I sat alone on the bench of my ambulance, tears falling unchecked, quite sure I had made some seriously bad career decisions. The stretcher was all made up with clean, folded linen and a fresh pillow, but in my mind I still saw it disheveled, only one strap fastened over the tiny, still body. I wasn’t cut out for this. I mean, who was? What kind of lunatic could do this?
The infant had been gone too long for me to do anything to help, but in the dimness of the mobile home I couldn’t be sure. In the bright lights in the back of the ambulance, it was clear. She was blue, and cooling quickly out of the hot environment of the trailer in the summer heat. There was no activity in her heart. She was dead, and there was nothing I could do about it.
My partner had kept her distance, not sure how I was going to react, giving me time to compose myself. It was cool inside the ambulance bay, but I could still feel the heat from that home, giving me false hope that the baby could be saved. I had put on a professional mask, informed the family that she had been gone too long, transferred the scene to the state troopers and the coroner. Being a paramedic, there was nothing else I could do there.
It was the first question everyone asked when I said I wanted to be a paramedic. “How will you handle children, babies, dying?” It was the topic of conversation among students, the first thing rookies asked the old pros. “How did you handle your first SIDS baby?” It is the question on everyone’s mind when they first get into an ambulance on the first day. The half-finished letter of resignation on the bench beside me was my answer. “How did you handle your first SIDS baby?” “Not well, kid. I quit to become an accountant…”
I sat there alone trying to deal with my feelings for almost an hour. Layers of tears dried on my face as I went through waves of being ok, NOT being ok, wanting to finish my letter, wanting to tear it up, and wanting to just lay down and sleep for a month. I was so deep in thought that I jumped a mile when the back door opened and a familiar face appeared.
This particular state trooper had worked dozens of scenes with me, seen me hold together through some messy ones, heart-wrenching ones, all the stuff that goes along with our professions, and had seen me be strong. I guess now it was only right that he see me be weak.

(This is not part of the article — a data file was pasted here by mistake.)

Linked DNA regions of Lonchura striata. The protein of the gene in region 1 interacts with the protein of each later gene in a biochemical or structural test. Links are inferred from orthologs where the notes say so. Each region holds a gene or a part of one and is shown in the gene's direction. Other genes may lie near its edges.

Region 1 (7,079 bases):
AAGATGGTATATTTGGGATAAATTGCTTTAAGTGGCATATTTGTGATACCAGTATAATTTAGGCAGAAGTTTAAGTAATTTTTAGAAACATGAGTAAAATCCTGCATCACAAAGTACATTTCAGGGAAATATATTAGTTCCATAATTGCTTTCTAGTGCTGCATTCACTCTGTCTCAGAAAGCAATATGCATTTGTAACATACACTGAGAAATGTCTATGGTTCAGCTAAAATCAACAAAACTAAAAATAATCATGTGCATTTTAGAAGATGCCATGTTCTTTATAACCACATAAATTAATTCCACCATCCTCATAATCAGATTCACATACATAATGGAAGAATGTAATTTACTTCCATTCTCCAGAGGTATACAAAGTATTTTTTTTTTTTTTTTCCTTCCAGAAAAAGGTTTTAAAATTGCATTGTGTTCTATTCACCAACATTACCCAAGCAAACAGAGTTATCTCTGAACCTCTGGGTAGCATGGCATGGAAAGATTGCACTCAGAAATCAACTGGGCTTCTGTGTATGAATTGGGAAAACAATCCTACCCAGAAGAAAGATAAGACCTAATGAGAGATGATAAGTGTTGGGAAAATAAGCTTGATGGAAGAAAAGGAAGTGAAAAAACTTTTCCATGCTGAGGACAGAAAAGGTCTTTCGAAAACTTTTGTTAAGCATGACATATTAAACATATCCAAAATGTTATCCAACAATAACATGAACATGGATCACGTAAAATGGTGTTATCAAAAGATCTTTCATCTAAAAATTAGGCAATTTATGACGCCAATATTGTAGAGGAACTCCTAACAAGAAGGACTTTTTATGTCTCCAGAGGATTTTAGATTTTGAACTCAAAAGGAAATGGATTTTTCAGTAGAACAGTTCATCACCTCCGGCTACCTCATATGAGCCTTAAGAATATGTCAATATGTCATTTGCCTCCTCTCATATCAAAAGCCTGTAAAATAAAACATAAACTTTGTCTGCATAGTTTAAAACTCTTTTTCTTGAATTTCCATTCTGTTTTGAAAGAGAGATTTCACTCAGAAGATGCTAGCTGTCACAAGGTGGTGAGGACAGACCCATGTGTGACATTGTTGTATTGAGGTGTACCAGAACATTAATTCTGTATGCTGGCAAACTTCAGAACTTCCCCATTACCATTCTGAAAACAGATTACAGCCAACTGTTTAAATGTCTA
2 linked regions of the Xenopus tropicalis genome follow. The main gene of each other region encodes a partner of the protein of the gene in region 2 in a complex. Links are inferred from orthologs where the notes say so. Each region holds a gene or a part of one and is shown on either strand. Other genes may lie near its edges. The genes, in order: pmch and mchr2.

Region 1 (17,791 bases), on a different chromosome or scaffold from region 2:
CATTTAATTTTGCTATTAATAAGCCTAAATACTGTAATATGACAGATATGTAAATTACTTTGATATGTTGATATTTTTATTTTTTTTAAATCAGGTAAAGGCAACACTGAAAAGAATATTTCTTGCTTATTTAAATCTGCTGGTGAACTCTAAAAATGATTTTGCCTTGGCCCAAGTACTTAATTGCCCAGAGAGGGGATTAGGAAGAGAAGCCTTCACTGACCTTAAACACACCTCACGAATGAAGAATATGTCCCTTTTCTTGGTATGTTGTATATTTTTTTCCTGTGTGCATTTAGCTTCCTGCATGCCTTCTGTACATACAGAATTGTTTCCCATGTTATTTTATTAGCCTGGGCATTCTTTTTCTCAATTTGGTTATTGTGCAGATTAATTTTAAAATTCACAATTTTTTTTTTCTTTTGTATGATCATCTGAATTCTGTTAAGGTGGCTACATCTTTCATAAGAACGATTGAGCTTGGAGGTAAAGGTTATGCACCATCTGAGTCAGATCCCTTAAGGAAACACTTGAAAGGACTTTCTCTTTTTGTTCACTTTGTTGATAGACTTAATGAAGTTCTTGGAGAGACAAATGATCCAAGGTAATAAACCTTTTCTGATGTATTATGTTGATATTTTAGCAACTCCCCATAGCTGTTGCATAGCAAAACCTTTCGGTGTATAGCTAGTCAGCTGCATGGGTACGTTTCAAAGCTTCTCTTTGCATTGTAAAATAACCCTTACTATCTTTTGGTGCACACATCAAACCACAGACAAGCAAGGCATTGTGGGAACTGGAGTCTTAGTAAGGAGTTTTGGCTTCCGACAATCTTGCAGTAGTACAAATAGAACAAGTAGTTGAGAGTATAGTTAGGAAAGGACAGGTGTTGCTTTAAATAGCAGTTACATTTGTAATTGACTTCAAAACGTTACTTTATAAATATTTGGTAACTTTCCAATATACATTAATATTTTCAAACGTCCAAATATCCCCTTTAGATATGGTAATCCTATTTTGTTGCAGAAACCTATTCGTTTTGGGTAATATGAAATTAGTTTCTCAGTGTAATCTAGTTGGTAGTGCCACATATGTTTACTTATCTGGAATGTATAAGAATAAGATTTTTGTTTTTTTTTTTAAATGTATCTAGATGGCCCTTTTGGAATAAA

Without invitation, he climbed inside and sat down on the bench. Picking up the half-finished letter, he read it. Putting it down and looking at me, he said, “That’s your plan? Walk away?”
I shrugged, changing the full battery on my monitor so I wouldn’t have to look at him. “Not a bad way to deal. There’s plenty of other jobs out there where you don’t ever have to hold a dead baby.”
“True,” he said. “There are. But not for you. This is where you belong.”
“Not necessarily,” I replied, now deciding my airway kit needed cleaned.
“Then tell me this,” he said, taking the airway kit so I had to look at him. “You couldn’t help this one. And that feels like crap. Maybe you can help the next one. But I can tell you this for sure.” He held up my letter. “If you turn this in, you go become a teacher or a carpenter, you absolutely, one hundred percent, CAN NOT help the next one. You stay here in the ambulance, the next person who needs your help will get it. If not… Well who knows who will get the call?”
I stared at him, processing his words. He was right. I might be able to walk away from the job, but I would always wonder. Every time I saw a wreck or obituary in the newspaper, I would wonder if I could have changed the outcome, If I could have done something someone else wouldn’t have thought of.
Before I could form the words to respond, my partner hurried out. “We got a diabetic emergency at the nursing home. You ok, or do you want me to send the other crew?”
The trooper gave me a questioning look, still offering the letter to me. “It’s your call,” he said.
It was. And there was only one I could make. “We got this,” I told my partner. “Let’s roll!”
As we exited the back of the truck, he held up the letter again. “And this?”
I shook my head. “Just toss it. I don’t think I need it anymore.”
KR Pendergrass is a paramedic of 13 years, author, homeschool mom, wife, pet of a particularly spoiled dachshund. Years in rural EMS has produced many heartwrenching stories. It has also produced many hilarious ones as well. Her home with her husband, sons and dogs is full of both laughter and stories, because you can’t let the heartbreaking stuff take a piece of your soul. Her first novel, Incompatible With Life was released last spring, and her followup, Crisis of Faith, should be out in time for Christmas this year.